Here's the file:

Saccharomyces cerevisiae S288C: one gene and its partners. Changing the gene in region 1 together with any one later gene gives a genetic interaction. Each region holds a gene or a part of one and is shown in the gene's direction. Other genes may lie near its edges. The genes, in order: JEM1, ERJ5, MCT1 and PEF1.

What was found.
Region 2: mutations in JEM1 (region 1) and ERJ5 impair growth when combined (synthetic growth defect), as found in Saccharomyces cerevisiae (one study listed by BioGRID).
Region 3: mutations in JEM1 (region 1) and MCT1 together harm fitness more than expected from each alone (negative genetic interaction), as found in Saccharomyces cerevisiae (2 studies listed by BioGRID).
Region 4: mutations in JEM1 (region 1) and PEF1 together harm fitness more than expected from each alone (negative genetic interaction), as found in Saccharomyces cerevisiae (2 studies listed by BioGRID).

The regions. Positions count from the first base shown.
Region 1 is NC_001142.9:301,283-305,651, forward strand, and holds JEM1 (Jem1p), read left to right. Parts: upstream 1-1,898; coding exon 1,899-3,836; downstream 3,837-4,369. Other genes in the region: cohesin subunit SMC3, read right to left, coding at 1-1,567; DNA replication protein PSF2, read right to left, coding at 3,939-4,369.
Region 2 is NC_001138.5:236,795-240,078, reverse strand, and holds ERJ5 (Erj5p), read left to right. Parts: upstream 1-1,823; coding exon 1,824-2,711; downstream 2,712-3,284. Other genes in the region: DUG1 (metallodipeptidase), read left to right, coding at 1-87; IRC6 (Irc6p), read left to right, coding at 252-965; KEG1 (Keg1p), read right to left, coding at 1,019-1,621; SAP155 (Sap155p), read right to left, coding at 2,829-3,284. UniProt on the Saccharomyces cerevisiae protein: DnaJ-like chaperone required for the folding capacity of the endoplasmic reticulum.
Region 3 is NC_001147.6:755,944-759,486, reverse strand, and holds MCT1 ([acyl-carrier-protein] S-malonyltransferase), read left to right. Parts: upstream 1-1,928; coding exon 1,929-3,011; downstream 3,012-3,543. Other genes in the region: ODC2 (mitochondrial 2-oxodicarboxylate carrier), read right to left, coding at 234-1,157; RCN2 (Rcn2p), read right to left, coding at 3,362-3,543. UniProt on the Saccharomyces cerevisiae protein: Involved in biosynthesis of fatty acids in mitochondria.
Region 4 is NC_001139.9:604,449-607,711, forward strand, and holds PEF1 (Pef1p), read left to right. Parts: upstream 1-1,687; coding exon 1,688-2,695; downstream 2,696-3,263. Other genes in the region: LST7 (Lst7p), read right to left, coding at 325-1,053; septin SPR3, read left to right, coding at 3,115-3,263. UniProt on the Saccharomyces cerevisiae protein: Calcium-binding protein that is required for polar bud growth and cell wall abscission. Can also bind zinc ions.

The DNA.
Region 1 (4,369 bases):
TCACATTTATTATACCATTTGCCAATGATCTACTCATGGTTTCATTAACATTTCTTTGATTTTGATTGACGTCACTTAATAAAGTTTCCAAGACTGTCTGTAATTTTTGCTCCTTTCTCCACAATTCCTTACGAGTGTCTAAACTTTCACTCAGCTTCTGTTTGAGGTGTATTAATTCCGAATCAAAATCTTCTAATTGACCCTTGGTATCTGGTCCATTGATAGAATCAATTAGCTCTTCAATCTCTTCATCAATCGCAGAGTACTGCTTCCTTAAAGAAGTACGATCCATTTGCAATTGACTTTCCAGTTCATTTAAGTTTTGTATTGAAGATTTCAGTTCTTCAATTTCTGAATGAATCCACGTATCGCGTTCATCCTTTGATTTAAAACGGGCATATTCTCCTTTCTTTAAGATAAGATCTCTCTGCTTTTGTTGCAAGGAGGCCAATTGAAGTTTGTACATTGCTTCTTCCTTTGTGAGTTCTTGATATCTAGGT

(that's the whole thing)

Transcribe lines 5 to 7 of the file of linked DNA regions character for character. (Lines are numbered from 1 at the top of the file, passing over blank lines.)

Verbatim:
Region 4: mutations in JEM1 (region 1) and PEF1 together harm fitness more than expected from each alone (negative genetic interaction), as found in Saccharomyces cerevisiae (2 studies listed by BioGRID).

The regions. Positions count from the first base shown.
Region 1 is NC_001142.9:301,283-305,651, forward strand, and holds JEM1 (Jem1p), read left to right. Parts: upstream 1-1,898; coding exon 1,899-3,836; downstream 3,837-4,369. Other genes in the region: cohesin subunit SMC3, read right to left, coding at 1-1,567; DNA replication protein PSF2, read right to left, coding at 3,939-4,369.